from The American Heritage® Dictionary of the English Language, 4th Edition
- n. The language family containing the Eskimoan and Aleut languages.
from Wiktionary, Creative Commons Attribution/Share-Alike License
- proper n. A language family native to Greenland, the Canadian Arctic, Alaska, and parts of Siberia.
from WordNet 3.0 Copyright 2006 by Princeton University. All rights reserved.
- n. the family of languages that includes Eskimo and Aleut
Sorry, no etymologies found.
Regardless of politics though, the term Eskimo-Aleut remains the term of choice for linguists to refer to the language family with which Inuktitut, Yupik and Aleut are affiliated.
Speakers of Cherokee say no-qui-si.xix And in West Greenlandic, an Eskimo-Aleut tongue, the word is ulluriaq.
With the health of Eskimo-Aleut terrain now at stake, is anyone entitled to discourage its inhabitants many already bilingual in Danish from acquiring competence in English?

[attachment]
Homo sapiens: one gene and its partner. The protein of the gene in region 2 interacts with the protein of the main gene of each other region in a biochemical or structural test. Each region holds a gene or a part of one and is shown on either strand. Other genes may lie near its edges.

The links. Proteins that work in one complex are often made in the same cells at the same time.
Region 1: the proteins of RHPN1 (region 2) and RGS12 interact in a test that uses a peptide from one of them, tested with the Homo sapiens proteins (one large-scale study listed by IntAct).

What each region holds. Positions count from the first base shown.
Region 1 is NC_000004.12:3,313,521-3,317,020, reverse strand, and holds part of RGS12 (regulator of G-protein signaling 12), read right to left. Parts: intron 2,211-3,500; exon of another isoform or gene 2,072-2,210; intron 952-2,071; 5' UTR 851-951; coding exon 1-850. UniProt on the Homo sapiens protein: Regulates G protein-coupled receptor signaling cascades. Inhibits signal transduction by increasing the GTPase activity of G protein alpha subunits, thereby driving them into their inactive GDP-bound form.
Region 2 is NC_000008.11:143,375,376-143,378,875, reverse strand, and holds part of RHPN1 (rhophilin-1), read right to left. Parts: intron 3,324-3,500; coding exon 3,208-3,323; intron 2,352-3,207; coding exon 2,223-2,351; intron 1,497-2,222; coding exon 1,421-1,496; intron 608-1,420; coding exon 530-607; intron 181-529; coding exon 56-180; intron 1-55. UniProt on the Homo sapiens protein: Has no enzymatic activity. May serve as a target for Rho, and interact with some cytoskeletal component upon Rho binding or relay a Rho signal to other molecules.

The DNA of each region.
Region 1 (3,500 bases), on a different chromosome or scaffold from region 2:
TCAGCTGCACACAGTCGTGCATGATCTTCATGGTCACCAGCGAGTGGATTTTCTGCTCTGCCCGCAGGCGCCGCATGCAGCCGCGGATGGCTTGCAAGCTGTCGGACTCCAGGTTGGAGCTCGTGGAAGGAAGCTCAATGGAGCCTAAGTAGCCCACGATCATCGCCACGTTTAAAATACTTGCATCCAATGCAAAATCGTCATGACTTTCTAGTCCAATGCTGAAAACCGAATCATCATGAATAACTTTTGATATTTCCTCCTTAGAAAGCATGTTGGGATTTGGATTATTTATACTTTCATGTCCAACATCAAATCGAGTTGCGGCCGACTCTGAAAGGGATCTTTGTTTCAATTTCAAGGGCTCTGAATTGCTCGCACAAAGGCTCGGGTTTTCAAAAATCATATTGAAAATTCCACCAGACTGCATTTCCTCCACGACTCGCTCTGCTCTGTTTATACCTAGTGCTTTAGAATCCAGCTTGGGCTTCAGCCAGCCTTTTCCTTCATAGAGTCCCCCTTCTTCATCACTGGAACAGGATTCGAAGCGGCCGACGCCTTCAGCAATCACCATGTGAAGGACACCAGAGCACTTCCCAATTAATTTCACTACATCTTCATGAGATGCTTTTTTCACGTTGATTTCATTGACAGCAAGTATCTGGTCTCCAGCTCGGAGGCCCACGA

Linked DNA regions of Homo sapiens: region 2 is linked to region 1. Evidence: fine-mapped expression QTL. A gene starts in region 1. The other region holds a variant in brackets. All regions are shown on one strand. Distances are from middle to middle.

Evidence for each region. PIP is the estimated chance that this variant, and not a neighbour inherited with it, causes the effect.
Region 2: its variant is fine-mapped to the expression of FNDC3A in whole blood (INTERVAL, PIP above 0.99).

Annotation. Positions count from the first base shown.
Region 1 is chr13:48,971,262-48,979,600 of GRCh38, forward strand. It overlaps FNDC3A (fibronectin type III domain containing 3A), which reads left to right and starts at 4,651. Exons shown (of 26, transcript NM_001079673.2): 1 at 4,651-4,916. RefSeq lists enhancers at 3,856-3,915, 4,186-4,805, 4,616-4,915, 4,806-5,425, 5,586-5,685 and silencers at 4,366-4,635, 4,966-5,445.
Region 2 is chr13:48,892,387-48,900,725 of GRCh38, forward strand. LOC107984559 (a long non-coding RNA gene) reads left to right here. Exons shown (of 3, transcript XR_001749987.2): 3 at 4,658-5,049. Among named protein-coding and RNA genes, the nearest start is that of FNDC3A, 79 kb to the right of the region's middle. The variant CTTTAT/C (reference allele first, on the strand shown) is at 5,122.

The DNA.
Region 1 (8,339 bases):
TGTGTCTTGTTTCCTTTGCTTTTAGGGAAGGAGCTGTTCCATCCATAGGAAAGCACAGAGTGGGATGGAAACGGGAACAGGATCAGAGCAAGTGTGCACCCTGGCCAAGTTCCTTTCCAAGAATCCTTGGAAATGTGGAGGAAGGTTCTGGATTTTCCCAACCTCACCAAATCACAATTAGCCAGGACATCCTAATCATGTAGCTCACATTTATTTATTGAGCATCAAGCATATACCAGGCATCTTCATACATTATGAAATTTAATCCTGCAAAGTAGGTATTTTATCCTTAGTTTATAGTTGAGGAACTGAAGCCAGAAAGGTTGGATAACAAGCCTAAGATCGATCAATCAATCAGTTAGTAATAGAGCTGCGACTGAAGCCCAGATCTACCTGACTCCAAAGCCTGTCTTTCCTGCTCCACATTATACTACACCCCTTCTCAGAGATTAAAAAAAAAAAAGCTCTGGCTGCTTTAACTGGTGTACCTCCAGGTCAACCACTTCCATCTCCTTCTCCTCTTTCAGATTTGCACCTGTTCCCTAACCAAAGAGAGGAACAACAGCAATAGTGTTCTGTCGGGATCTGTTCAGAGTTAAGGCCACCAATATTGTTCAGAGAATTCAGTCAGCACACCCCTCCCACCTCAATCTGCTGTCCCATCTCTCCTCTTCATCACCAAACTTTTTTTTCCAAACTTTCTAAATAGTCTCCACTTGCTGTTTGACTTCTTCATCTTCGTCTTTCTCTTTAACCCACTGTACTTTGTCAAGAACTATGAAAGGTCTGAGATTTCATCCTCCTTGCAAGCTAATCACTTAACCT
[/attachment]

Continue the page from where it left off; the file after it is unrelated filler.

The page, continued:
Inuit, a language of the Eskimo-Aleut family that, via Danish, gave Global English the word kayak, now has fewer than fifty thousand speakers.
Plus, it helps that the underlying stop in the Proto-Steppe plural marker *-it is confidently word-final as both Uralic and Eskimo-Aleut show.
There's a proposed connection between Indo-European and Eskimo-Aleut other than Nostratic?
The Uralic dual in *k shared also with Eskimo-Aleut is not just a Nostraticist's romantic tale.
With the exception of the Eskimo-Aleut family that straddles the Bering Strait and Aleutian Islands, this is "the first successful demonstration of any connection between a New World language and an Old World language," Nichols said.
To add to the complication however, not all Eskimo-Aleut speaking peoples find the term Eskimo insulting at all4.
We see in Uralic-Yukaghir, Chukchi-Kamchatkan and Eskimo-Aleut languages a shared theme of subjective-objective conjugation and again there are two different sets of endings that seem to be quite ancient e.g.
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